In my Gran’s house it was a great stand-by if unexpected visitors turned up for lunch or even in the evening where in those days supper was always offered to guests along with a cup of tea. In Gran’s later years family members would look after her during the day. Sometimes I would go down to give Mum a break and Gran’s eyes would light up every time I would offer Cheese & Onion on toast for lunch. Years later when Mum had to go into care in a nursing home her daughter Lel travelled over 100kms to visit her every day and would regularly cook Mum’s favourite meals and take them to her so she didn’t have to always eat hospital food. Mum’s eyes would light up just like her mothers whenever Lel cooked this.
Whilst it is a family favourite and very tasty it does not look particularly appetizing and I have found that if you have not been born into the family then usually you will not even try it.

Chopped onion
Chopped tomato
knob of butter
Diced cheese (we always used Kraft Cheddar - mainly because it was pretty well the only cheese readily available - anyway you would need a cheese that melts easily)
Some milk
Salt and pepper
  1. Put all ingredients into small saucepan or small frypan and stir over low heat until creamy. 
  2. Serve straight away on hot buttered toast.
My Aunty made these delicious cakes in her wood oven.
From my cousin Trevor – when we were kids at home, Mum used to bake goodies while we were at school and so they were not eaten as soon as we got home she would hide them. We used to find some of them but as Mum had so many hiding places even she would forget where she put them. Weeks later she would find them – a nice fluffy looking green colour!

4 eggs
½ cup of corn flour
1 teaspoon of cream of tartar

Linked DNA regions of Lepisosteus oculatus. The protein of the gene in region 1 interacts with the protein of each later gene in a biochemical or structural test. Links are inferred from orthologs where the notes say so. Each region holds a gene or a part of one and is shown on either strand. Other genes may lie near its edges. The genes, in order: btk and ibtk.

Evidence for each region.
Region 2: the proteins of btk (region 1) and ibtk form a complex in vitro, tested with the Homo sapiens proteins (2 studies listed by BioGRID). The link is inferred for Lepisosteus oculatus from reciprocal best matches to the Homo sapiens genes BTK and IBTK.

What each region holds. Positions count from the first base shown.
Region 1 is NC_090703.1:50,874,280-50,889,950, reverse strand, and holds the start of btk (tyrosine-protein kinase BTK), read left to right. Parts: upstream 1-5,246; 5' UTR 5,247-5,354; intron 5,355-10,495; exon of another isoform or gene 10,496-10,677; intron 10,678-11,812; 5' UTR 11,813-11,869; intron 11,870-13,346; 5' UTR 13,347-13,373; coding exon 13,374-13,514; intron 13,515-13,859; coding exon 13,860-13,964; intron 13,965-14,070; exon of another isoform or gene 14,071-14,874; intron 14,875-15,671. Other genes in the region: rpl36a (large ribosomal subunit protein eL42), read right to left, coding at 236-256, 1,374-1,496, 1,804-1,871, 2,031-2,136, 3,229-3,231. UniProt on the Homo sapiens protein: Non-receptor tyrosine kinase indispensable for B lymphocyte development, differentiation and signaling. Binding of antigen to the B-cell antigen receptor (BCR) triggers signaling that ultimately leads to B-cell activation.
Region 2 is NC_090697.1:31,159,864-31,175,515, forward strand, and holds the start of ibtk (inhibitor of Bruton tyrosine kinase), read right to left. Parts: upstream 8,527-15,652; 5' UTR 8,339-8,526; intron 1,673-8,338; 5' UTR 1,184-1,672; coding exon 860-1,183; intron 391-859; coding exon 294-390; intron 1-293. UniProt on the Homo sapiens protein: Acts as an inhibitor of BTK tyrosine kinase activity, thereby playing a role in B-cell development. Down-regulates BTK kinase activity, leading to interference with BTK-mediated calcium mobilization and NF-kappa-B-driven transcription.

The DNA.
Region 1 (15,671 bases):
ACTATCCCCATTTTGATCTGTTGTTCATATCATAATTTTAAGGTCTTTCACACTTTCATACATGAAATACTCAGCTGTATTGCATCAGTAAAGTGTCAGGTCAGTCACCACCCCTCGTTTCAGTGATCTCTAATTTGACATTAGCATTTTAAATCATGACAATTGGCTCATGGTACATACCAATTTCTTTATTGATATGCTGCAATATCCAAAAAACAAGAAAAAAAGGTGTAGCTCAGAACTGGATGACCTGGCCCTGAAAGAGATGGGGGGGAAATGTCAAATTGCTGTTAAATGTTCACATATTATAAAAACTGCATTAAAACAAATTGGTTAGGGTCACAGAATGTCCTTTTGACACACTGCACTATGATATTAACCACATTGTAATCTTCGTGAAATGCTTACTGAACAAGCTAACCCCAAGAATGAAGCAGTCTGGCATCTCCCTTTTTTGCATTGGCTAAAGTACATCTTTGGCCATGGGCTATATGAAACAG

½ cup caster sugar
¼ cup plain flour
½ teaspoon of bi-carb soda
1 carton of whipped cream and bananas to fill
  1. Beat eggs until thick and creamy.
  2. Add sugar and beat until dissolved.
  3. Fold in sifted corn flour, plain flour and risings.
  4. Pour into a greased tray.
  5. Bake in moderately hot oven for approximately 15 minutes (180ºC-200ºC).
  6. Turn out on a slightly damp cloth and roll up, when rolled unroll.
  7. Spread with cream and banana pieces evenly.
  8. Roll up again and dust with icing sugar.



From my sister Lyn - Could make these with my eyes closed – there wasn’t a kid’s party, prom pre-party, picnic or general celebration where finger food was used that didn’t involve these. The girls would be looking for a taste as soon as they were out of the oven to the point where I had to tell them I had counted them and knew exactly how many there were. It worked in the same way as when they were young and I had had enough of them being under my feet, I used to put them outside to play and tell them I was locking the door, which I never actually did, but they would take it at face value and never try the door handle to see if it would open (something Mum used to do to us as kids)

750gm sausage mince
1 large onion
¼ teaspoon mixed herbs
salt, pepper
4 thick slices white bread
warm water
puff pastry
1 egg yolk
1 tablespoon cold water
  1. Put sausage mince, peeled and grated onion, mixed herbs, salt and pepper into bowl.
  2. Cut crusts from bread, put bread in separate bowl. Pour over enough warm water to cover, let stand for 5 mins. Drain off excess water, squeeze bread gently to extract water.
  3. Add bread to sausage mince mixture, mix well.
  4. Roll pastry on floured surface.
  5. Add a pipeline of meat mixture across width of pastry and roll up until completely enclosed.
  6. Cut along edge of pastry and with back of knife make indentations at 1cm intervals along length of roll.
  7. Cut into 5cm pieces and put onto greased oven tray side by side. Do same with rest of mixture.
  8. Brush tops with combined water and egg yolk.
  9. Bake in hot oven (230°) for 10 mins, reduce heat to moderate (190°) cook further 15 mins or till golden brown.
Makes about 24